VW Beetle is a peppy ride that can cruise all day in the 80s

Published: Thursday, January 19, 2006 at 6:01 a.m.
Last Modified: Wednesday, January 18, 2006 at 12:08 p.m.



MSRP: $25,310 EPA Mileage: 22 mpg city, 30 highway Performance/ Power: 2.5 Liter in-line 5-cylinder engine producing 150 horsepower and 170 pound-feet of torque; front wheel drive; 6-speed automatic transmission; power rack and pinion steering; independent strut front suspension; independent track correcting torsion beam rear axel; electronic stability program; anti-slip regulation; electronic differential lock; anti-lock braking system; daytime running lights; driver and front passenger front, head/thorax and side airbags; automatic rollover supports; front and rear power assisted disc brakes; 16-inch alloy wheels.
Interior/ Comfort: AM/FM and XM Satellite radio; single in-dash CD player and MP3 player connector; tilt and telescope steering wheel; power windows; power, heated outside mirrors; front and rear power outlets; rear cargo pass-through sleeve; dashboard flower holder.

Amemory of the 1960s would not be complete without a Volkswagen Bug rolling through it.
In my college days, a VW Bug was a necessity on campus, though few people wanted to own up to it. In those days, four students could each plunk down a quarter, buy four gallons of gas, and roll all over the state with gas to spare. The Beetle, it seemed, could run forever on little more than fumes.
That was a good thing, because the little car didn't have much in the way of power. If there was a steep hill, it was not unusual for three of the guys to get out of the cramped seats, walk to the top and then jump back in. And it was the opposite of cool. The little Bug was considered ugly, a runt which could fit in the trunk of the Cadillac Hogs and stretched Buicks that dominated American roads. So it was often painted with psychedelic colors or fields of flowers that somehow matched the little flower holder on the dashboard.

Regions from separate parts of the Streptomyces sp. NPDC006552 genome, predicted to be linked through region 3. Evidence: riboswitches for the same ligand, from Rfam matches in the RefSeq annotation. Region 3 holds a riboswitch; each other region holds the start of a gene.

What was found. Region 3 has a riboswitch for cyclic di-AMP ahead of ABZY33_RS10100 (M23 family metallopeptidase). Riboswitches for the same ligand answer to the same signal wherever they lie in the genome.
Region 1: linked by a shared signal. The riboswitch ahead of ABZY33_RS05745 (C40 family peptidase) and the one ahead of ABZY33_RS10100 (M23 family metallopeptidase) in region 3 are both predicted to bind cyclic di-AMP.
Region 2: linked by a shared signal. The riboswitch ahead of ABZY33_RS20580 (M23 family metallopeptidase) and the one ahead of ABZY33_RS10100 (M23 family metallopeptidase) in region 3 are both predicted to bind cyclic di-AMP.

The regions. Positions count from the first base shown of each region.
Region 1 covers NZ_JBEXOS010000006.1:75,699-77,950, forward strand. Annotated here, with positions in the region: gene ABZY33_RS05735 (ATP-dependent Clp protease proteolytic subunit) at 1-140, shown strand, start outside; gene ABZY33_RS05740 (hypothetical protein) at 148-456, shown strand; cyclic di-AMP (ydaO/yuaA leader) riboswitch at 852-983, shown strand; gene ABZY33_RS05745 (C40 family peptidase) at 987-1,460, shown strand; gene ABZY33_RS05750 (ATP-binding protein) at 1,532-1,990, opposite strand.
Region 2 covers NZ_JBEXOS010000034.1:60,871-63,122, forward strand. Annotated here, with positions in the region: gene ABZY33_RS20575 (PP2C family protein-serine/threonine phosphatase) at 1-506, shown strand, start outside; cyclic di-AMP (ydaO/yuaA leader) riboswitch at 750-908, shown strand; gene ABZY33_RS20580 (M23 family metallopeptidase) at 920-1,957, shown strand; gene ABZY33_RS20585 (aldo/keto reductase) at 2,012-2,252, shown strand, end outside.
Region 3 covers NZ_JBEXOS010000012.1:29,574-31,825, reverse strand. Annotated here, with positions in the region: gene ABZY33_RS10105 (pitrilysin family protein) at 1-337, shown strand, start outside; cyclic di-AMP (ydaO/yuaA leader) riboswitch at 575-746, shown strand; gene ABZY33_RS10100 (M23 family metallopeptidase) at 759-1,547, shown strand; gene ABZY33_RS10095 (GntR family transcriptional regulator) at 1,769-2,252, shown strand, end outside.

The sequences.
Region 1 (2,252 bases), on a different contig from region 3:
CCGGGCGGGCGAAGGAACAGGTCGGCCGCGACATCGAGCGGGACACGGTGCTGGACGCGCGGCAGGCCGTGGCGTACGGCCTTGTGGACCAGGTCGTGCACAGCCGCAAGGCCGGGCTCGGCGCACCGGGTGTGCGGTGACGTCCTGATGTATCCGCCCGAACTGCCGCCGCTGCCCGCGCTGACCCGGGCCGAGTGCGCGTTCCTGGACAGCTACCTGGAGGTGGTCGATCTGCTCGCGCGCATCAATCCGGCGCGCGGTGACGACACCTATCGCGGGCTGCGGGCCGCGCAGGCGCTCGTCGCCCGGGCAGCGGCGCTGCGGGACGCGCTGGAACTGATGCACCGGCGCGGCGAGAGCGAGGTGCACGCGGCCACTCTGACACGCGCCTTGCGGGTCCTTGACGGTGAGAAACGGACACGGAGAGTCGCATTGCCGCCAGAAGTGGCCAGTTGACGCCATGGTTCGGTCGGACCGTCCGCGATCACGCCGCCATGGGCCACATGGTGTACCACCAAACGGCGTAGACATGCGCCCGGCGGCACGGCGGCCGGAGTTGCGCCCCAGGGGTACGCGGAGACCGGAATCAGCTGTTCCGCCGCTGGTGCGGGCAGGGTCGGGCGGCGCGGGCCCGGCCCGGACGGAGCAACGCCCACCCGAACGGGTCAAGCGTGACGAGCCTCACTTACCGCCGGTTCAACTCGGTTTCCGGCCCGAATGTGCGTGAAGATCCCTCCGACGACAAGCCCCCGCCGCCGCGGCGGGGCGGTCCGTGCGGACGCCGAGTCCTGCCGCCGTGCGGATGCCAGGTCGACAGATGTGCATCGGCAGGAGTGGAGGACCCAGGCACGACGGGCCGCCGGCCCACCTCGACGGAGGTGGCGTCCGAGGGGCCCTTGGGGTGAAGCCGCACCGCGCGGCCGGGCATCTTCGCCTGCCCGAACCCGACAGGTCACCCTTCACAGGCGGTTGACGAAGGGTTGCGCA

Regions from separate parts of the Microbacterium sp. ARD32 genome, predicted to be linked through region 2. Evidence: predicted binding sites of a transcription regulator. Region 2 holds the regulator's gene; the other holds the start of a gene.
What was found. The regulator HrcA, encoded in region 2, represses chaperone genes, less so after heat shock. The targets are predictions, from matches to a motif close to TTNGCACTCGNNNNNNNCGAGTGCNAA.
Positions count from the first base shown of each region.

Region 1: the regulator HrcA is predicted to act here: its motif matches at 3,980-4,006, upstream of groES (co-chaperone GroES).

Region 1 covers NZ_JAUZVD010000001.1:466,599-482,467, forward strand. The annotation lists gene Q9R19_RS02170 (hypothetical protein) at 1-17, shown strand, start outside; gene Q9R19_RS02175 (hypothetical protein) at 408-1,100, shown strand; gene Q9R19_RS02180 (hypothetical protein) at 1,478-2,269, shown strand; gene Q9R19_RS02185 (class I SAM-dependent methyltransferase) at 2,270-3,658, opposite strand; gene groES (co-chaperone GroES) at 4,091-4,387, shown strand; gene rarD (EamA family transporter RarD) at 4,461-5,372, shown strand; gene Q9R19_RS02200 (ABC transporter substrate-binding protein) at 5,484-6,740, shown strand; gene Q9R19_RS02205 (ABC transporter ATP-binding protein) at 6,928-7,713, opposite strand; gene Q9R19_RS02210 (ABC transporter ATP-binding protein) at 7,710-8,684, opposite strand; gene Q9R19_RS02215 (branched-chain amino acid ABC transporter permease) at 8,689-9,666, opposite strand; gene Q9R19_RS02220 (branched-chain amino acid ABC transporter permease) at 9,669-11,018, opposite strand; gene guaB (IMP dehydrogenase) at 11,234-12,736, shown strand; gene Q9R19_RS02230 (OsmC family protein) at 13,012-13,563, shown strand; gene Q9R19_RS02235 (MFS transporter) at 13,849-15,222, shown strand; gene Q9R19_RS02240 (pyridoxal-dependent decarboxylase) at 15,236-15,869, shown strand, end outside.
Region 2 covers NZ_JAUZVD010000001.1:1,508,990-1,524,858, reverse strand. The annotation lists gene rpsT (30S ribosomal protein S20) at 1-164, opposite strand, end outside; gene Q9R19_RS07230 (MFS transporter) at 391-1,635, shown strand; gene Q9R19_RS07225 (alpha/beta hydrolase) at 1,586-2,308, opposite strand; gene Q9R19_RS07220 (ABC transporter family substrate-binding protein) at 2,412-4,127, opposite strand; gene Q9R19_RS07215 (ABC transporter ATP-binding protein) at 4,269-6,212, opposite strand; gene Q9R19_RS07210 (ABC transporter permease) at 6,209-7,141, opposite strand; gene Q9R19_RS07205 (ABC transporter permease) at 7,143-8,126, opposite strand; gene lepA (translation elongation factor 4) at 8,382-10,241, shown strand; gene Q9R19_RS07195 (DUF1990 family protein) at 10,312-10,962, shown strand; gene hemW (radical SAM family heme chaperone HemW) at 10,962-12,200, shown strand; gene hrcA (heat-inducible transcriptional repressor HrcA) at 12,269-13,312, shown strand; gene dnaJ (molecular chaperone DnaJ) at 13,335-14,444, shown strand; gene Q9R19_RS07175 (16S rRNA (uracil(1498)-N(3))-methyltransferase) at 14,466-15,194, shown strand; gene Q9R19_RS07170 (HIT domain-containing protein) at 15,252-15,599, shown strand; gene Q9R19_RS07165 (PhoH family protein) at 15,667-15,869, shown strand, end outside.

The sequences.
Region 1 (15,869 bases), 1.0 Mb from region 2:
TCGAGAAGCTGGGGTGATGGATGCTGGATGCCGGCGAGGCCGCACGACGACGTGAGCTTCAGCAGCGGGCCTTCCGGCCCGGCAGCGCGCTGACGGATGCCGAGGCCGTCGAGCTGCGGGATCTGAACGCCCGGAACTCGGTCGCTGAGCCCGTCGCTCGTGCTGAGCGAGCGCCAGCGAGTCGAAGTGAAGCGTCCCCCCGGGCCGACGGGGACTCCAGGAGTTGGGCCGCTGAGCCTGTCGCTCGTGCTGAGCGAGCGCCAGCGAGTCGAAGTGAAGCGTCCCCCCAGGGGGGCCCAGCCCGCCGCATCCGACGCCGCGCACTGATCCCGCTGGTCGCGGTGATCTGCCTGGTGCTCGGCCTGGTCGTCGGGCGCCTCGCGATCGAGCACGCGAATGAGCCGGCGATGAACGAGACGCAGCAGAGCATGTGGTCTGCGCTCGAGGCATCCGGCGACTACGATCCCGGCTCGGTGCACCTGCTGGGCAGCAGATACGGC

But while the Hogs have come and gone, the VW Beetle has become a cute Disney star and a fixture on the roads, adding refinements as time went on. And with the new century comes the New Beetle, in two flavors: hard top and convertible.
The Bug has grown up. It lost its ugly duckling image years ago, though it still has the distinctive rolling Beetle shape and still has the trademark flower holder attached to the dash next to the steering column. But the changes inside are many. The Beetle of my youth was a bucket of bolts, but this new Beetle is another vehicle entirely.
The car is wider and the seats bigger and more padded than I remember from my college days. But then, so am I, so the upgrade to leather seats that can be heated on cold days was appreciated. The roof of the convertible is covered with a thick, taut cloth so there are no unsightly cross-beams and bolts from the drop top, giving the interior a wide, clean appearance.
In both the convertible and hard top, the roof arches above the cabin, leaving enough room for the average NBA forward in the front seats, and the average adult in the back.
The thin door posts and extremely wide windows give drivers in both cars an airy, open feeling, even with the convertible top up. Oddly, the top of the dash is about a yard long before it hits the windshield, and the sun visors are, therefore, set so far forward that when opened they barely reach the steering wheel and are useless if the sun is coming in from the side.
In the old days, there would have been a scratchy AM radio which, on a clear night, could pick up WCLK, the legendary rhythm and blues station out of Cincinnati. The new Beetle has advanced its entertainment system, too, and the Bug has AM/FM and XM Satellite Radio, a single CD player and MP3 player capability. The newest innovation is, of course, the hatless Bug, a sight that draws smiles from passersby and other motorists. The convertible top folds down easily, though it does not disappear. It sits on the trunk like a bulky hood on a sweatshirt. There is a leather cover for the roof, and the combination sits up high on the trunk and actually interferes with the rear view. It might have been better if the drop top could have been folded further into the trunk - except that the Bug doesn't have much of a trunk. The rear seats do fold down, however, which makes for adequate storage if there aren't any rear passengers.
The Beetle is also different under the hood. Over the years, the engine has migrated to the front. The four-cylinder engines churn out 150 horsepower, which is more than enough to make the Bug a peppy ride that is quick and nimble in traffic and can cruise all day in the 80s.
Roger Witherspoon writes a syndicated automotive column from New Jersey. He may be reached at Roger6T6@aol.com.

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